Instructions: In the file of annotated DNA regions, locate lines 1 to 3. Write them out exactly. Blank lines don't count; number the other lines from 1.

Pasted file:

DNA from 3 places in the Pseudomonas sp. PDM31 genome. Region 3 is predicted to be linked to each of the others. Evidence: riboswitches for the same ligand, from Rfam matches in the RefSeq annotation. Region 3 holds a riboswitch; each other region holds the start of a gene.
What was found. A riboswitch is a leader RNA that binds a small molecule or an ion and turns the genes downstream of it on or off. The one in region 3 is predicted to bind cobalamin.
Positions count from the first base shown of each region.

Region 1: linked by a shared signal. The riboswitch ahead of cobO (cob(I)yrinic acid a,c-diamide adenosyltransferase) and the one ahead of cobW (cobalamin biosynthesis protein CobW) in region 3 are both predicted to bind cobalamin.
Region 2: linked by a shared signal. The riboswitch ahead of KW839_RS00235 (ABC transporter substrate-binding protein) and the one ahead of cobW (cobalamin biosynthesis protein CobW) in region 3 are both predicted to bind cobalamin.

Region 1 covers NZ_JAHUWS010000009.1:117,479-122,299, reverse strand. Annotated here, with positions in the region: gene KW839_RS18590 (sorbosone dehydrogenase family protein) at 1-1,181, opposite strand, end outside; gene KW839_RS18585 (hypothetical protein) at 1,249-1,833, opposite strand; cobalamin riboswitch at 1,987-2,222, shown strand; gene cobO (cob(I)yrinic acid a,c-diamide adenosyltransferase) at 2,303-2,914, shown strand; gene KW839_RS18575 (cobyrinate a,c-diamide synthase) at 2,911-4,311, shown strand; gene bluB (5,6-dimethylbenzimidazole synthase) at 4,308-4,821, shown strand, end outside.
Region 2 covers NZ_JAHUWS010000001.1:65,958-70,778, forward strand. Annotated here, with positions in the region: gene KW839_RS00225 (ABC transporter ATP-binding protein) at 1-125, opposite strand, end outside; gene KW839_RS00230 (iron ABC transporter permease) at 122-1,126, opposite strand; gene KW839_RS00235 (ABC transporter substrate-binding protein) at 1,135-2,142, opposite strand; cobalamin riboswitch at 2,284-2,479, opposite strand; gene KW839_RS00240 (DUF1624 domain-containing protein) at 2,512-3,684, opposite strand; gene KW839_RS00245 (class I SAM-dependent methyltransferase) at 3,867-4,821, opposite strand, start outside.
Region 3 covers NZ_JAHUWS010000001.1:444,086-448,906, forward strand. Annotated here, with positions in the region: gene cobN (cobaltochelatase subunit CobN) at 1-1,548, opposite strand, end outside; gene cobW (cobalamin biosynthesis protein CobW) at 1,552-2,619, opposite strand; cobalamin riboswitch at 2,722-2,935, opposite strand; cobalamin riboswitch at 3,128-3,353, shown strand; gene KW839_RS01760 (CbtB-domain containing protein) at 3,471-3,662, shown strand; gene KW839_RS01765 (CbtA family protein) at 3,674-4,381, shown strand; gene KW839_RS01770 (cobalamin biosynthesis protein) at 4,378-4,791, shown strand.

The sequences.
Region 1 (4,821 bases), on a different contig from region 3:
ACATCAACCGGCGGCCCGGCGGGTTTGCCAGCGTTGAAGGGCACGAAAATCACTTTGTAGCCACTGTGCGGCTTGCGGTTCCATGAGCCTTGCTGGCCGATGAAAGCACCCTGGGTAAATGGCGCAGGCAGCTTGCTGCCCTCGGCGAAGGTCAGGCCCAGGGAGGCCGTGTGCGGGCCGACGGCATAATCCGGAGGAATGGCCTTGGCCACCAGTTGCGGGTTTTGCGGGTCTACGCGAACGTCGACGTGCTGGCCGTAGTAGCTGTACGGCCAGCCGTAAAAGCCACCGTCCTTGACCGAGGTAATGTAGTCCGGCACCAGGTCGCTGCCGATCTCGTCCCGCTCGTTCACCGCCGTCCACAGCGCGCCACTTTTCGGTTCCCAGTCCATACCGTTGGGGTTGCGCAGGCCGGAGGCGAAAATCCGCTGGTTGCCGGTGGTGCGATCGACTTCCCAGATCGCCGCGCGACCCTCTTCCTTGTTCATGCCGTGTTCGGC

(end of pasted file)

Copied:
DNA from 3 places in the Pseudomonas sp. PDM31 genome. Region 3 is predicted to be linked to each of the others. Evidence: riboswitches for the same ligand, from Rfam matches in the RefSeq annotation. Region 3 holds a riboswitch; each other region holds the start of a gene.
What was found. A riboswitch is a leader RNA that binds a small molecule or an ion and turns the genes downstream of it on or off. The one in region 3 is predicted to bind cobalamin.
Positions count from the first base shown of each region.